Attempting to explain the finer points of a googly or silly mid-off to the Japanese would appear, at first glance, one of the most thankless tasks in sport.
Japan's national cricket coach Richard Laidler not only relishes the task, he believes he can get his team to qualify for the World Cup in the next decade.
"I think we could see it happen in 10 years," the jovial Australian told Reuters. "The Japanese are really good learners. To get through the door would be fantastic.
"Japan are ranked 29th in the world now -- 28 behind Australia."
But while Laidler's boundless enthusiasm gives the impression he could flog Michael Schumacher a second-hand Skoda, selling cricket in baseball-mad Japan is a tough ask.
The subject of cricket is often met with blank stares or confused with croquet and an Oscar Wildean picture of manicured lawns and cucumber sandwiches.
"No one here understands what cricket is. It's very frustrating," said Laidler, who led Japan to a creditable victory in the East Asian Pacific Cricket Trophy last December.
"It's the number two sport in the world. It's played in more than 100 countries."
Despite being Japan's national coach Laidler is reduced to begging for grounds to train on.
"Local officials refuse -- they tell you their grounds are for baseball," he shrugged. "We're training at an indoor tennis centre at the moment."
One foreign bar-owner took matters into his own hands, building his own cricket pitch outside Tokyo and then ignoring subsequent demands from the local council to rip it up.
"That's one we use," laughed Laidler. "It just got left there. All the wickets are concrete with astro carpet on top or roll-out strips. There's no turf cricket pitch in Japan."
A lack of facilities makes Japan's recent success in New Zealand against the likes of Tonga, Samoa, Vanuatu and Indonesia all the more remarkable.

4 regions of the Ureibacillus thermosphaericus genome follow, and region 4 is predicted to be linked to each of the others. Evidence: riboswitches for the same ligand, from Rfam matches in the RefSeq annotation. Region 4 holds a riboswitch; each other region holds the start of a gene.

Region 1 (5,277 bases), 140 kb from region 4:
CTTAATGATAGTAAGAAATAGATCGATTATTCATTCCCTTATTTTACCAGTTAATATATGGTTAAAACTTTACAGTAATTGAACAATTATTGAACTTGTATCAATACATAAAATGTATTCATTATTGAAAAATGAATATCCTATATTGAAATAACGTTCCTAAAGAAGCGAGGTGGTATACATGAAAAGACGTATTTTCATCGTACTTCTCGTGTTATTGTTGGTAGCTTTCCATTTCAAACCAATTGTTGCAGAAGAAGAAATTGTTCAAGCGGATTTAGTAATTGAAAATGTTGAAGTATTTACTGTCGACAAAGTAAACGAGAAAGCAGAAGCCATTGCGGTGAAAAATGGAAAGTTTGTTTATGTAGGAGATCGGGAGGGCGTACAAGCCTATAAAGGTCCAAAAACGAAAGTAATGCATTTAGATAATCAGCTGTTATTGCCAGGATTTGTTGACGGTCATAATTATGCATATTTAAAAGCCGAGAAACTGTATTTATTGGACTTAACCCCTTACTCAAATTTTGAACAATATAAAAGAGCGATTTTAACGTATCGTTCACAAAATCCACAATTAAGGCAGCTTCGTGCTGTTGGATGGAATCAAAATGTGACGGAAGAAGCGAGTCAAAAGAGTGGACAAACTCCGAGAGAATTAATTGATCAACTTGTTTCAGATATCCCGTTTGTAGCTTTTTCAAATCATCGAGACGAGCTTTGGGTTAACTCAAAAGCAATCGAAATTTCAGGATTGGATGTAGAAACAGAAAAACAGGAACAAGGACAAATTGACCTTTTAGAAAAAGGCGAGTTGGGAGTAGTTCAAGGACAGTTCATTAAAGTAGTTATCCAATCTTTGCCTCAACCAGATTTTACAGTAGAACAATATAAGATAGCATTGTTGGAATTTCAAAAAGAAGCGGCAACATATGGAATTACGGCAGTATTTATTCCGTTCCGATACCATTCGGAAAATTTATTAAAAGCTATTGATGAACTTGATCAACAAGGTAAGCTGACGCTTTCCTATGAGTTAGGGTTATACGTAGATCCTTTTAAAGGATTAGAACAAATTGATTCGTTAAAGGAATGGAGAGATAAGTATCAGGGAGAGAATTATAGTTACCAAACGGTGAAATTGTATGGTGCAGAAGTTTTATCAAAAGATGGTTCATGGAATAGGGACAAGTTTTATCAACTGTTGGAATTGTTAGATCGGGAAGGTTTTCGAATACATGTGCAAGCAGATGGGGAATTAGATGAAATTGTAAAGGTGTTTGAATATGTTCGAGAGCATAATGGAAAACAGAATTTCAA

"We shocked a lot of people," said Laidler, who selects his teams from a pool of around 400 players, mainly students from the relatively few Japanese universities where cricket is played.
"We were undefeated. Most Japanese have the fundamentals because of baseball. Unfortunately we lose a lot of players after they graduate and go off and work. But you teach them the basics and the rest comes naturally."
For team captain Ko Irie, almost too naturally.
"I love (Sachin) Tendulkar's on drive," he said, quite possibly the first Japanese to utter that particular sentence. "I prefer classic players rather than sloggers."
Irie, who has played in Australia for Sydney's Eastern Suburbs side, switched from baseball to cricket at university and exudes a Tendulkar-like confidence.
"I've been hit a few times but I've never felt scared," he said. "It's a thrill. I enjoy the spirit of cricket. At the end of the day you have a drink and it's about respect."
The prospect of playing against India and Pakistan at the 2010 Asian Games in Guangzhou prompted a wince and a sharp intake of breath from Laidler.
"That would be a fair crack," he said, breaking into a broad grin. "We're amateur. We don't get paid. The boys travel and have to pay for it themselves."
Japan take part in World Cricket League competitions in Jersey and Tanzania this year and Laidler warned rivals to expect some sledging -- albeit gentle sledging -- from his side.
"They have got a bit of temper and a bit of fire," he said. "You'd be surprised. There's (Masanori) Abe, a big boy who likes to bowl fast and he knows how to intimidate.
"It's sledging in the right manner. We have another fast bowler, Alex (Miyaji), whose mother is Scottish. He likes to come down and have words with the batsman."